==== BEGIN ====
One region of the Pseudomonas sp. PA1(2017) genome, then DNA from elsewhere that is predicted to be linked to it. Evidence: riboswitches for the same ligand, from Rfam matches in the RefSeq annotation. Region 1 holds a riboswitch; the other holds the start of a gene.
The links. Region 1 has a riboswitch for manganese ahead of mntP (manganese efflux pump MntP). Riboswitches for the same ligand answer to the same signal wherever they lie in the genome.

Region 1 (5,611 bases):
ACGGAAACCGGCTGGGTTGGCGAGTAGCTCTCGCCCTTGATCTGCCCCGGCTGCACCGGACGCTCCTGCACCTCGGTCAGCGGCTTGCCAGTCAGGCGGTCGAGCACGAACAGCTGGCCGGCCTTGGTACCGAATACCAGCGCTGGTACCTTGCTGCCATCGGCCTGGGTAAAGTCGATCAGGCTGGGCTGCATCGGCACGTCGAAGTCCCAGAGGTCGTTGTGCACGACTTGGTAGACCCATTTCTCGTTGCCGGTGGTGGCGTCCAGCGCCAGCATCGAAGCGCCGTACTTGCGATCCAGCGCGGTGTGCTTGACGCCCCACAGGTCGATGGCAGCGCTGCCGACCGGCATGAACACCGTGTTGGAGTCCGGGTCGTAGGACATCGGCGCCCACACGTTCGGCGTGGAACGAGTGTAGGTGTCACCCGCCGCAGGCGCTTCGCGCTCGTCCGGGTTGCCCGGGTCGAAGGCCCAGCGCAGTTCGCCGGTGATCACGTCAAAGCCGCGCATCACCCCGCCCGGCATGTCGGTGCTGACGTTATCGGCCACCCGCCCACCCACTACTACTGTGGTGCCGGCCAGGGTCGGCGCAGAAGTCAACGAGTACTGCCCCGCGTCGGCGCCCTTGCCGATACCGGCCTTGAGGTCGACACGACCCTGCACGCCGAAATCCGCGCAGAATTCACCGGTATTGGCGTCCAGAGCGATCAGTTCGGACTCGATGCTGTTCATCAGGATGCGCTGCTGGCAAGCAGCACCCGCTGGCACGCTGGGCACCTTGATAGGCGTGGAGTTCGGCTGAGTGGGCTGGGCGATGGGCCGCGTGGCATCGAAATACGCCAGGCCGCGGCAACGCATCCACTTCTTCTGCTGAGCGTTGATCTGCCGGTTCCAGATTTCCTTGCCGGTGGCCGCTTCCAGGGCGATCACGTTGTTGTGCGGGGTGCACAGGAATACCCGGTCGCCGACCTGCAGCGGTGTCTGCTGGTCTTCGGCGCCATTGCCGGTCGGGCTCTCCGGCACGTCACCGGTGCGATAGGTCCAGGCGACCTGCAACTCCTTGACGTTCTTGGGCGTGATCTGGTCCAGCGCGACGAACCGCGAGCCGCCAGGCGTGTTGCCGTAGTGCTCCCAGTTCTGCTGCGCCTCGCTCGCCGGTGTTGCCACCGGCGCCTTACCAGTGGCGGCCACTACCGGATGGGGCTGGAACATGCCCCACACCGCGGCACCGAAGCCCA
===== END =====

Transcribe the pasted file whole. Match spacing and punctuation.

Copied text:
One region of the Pseudomonas sp. PA1(2017) genome, then DNA from elsewhere that is predicted to be linked to it. Evidence: riboswitches for the same ligand, from Rfam matches in the RefSeq annotation. Region 1 holds a riboswitch; the other holds the start of a gene.
The links. Region 1 has a riboswitch for manganese ahead of mntP (manganese efflux pump MntP). Riboswitches for the same ligand answer to the same signal wherever they lie in the genome.

Region 1 (5,611 bases):
ACGGAAACCGGCTGGGTTGGCGAGTAGCTCTCGCCCTTGATCTGCCCCGGCTGCACCGGACGCTCCTGCACCTCGGTCAGCGGCTTGCCAGTCAGGCGGTCGAGCACGAACAGCTGGCCGGCCTTGGTACCGAATACCAGCGCTGGTACCTTGCTGCCATCGGCCTGGGTAAAGTCGATCAGGCTGGGCTGCATCGGCACGTCGAAGTCCCAGAGGTCGTTGTGCACGACTTGGTAGACCCATTTCTCGTTGCCGGTGGTGGCGTCCAGCGCCAGCATCGAAGCGCCGTACTTGCGATCCAGCGCGGTGTGCTTGACGCCCCACAGGTCGATGGCAGCGCTGCCGACCGGCATGAACACCGTGTTGGAGTCCGGGTCGTAGGACATCGGCGCCCACACGTTCGGCGTGGAACGAGTGTAGGTGTCACCCGCCGCAGGCGCTTCGCGCTCGTCCGGGTTGCCCGGGTCGAAGGCCCAGCGCAGTTCGCCGGTGATCACGTCAAAGCCGCGCATCACCCCGCCCGGCATGTCGGTGCTGACGTTATCGGCCACCCGCCCACCCACTACTACTGTGGTGCCGGCCAGGGTCGGCGCAGAAGTCAACGAGTACTGCCCCGCGTCGGCGCCCTTGCCGATACCGGCCTTGAGGTCGACACGACCCTGCACGCCGAAATCCGCGCAGAATTCACCGGTATTGGCGTCCAGAGCGATCAGTTCGGACTCGATGCTGTTCATCAGGATGCGCTGCTGGCAAGCAGCACCCGCTGGCACGCTGGGCACCTTGATAGGCGTGGAGTTCGGCTGAGTGGGCTGGGCGATGGGCCGCGTGGCATCGAAATACGCCAGGCCGCGGCAACGCATCCACTTCTTCTGCTGAGCGTTGATCTGCCGGTTCCAGATTTCCTTGCCGGTGGCCGCTTCCAGGGCGATCACGTTGTTGTGCGGGGTGCACAGGAATACCCGGTCGCCGACCTGCAGCGGTGTCTGCTGGTCTTCGGCGCCATTGCCGGTCGGGCTCTCCGGCACGTCACCGGTGCGATAGGTCCAGGCGACCTGCAACTCCTTGACGTTCTTGGGCGTGATCTGGTCCAGCGCGACGAACCGCGAGCCGCCAGGCGTGTTGCCGTAGTGCTCCCAGTTCTGCTGCGCCTCGCTCGCCGGTGTTGCCACCGGCGCCTTACCAGTGGCGGCCACTACCGGATGGGGCTGGAACATGCCCCACACCGCGGCACCGAAGCCCA